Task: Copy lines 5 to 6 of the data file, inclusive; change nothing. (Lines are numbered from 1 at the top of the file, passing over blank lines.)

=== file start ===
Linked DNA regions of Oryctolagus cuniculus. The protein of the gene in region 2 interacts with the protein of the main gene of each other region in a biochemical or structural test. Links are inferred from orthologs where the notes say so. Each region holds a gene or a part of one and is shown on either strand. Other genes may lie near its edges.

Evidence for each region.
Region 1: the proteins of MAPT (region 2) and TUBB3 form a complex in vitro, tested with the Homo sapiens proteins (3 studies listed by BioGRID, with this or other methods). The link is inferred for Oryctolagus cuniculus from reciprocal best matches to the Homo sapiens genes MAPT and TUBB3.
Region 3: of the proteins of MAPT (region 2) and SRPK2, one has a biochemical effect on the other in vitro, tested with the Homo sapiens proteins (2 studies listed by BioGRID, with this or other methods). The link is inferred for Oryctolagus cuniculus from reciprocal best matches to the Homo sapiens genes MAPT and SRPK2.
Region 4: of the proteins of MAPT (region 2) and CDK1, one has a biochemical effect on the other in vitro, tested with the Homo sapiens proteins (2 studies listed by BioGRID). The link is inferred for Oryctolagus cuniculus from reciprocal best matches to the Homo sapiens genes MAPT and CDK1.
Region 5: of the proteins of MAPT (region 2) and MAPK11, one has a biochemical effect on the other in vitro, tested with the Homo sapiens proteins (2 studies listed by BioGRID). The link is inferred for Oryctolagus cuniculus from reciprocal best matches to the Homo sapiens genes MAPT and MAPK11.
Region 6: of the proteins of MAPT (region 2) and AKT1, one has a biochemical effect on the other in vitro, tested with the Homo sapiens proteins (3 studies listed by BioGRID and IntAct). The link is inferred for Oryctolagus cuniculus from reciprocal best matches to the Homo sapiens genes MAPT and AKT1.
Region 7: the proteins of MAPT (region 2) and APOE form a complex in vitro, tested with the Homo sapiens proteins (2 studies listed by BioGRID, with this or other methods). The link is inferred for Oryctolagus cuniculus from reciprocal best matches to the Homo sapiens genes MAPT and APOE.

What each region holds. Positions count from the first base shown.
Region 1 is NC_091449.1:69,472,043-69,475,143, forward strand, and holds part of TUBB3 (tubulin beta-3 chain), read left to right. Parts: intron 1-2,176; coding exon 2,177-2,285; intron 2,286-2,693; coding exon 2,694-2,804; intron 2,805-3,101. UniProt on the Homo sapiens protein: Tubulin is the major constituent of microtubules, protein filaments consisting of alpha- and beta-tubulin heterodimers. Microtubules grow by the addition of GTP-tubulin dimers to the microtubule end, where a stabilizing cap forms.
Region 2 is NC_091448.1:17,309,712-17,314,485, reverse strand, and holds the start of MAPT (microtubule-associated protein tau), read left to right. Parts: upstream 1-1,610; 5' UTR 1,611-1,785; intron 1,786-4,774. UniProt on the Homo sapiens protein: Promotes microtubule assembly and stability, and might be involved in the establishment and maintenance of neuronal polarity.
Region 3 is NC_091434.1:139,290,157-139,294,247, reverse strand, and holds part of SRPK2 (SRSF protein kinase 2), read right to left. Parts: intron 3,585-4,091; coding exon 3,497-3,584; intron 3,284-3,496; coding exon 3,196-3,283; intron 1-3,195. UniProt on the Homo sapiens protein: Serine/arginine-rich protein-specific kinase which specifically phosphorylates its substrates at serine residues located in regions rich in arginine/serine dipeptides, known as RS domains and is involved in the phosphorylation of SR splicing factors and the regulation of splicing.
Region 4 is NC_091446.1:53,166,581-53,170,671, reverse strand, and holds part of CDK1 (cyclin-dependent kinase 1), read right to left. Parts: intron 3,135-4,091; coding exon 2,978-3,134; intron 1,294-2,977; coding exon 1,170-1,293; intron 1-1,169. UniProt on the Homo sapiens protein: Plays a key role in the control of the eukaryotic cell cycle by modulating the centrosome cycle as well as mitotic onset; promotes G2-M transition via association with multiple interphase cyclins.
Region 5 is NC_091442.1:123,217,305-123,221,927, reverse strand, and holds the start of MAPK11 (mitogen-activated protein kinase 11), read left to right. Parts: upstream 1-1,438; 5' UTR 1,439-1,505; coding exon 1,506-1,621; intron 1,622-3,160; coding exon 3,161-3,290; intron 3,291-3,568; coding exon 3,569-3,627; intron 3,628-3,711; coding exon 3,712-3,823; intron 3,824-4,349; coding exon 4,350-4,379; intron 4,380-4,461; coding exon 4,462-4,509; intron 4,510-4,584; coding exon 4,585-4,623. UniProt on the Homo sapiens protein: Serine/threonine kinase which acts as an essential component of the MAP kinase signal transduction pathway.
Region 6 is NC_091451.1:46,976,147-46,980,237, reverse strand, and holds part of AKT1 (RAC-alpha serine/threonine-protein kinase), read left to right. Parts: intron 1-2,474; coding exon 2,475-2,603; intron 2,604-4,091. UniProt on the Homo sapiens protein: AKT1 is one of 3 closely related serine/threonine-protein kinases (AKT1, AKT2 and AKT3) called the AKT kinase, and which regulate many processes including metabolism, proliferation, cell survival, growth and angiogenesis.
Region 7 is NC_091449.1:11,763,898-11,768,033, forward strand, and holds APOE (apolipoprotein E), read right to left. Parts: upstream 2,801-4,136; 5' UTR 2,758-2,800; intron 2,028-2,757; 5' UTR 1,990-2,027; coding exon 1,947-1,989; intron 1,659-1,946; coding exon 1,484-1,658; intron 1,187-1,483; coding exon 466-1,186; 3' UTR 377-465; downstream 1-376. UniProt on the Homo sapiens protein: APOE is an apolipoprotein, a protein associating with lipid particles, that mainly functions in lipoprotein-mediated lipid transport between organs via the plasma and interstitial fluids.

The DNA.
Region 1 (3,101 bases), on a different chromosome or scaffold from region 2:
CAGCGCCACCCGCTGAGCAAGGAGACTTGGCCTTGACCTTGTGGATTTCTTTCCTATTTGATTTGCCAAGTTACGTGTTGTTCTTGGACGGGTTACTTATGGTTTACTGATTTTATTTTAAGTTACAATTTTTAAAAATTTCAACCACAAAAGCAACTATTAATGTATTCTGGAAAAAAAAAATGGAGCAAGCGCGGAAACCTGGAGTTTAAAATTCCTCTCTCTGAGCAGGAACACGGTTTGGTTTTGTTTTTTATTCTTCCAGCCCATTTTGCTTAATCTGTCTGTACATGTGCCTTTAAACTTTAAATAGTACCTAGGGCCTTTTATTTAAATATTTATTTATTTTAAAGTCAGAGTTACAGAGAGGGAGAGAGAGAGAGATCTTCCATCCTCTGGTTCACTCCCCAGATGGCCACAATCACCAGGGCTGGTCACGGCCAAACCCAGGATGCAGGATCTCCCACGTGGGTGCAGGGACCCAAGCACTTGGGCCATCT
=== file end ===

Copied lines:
Region 4: of the proteins of MAPT (region 2) and CDK1, one has a biochemical effect on the other in vitro, tested with the Homo sapiens proteins (2 studies listed by BioGRID). The link is inferred for Oryctolagus cuniculus from reciprocal best matches to the Homo sapiens genes MAPT and CDK1.
Region 5: of the proteins of MAPT (region 2) and MAPK11, one has a biochemical effect on the other in vitro, tested with the Homo sapiens proteins (2 studies listed by BioGRID). The link is inferred for Oryctolagus cuniculus from reciprocal best matches to the Homo sapiens genes MAPT and MAPK11.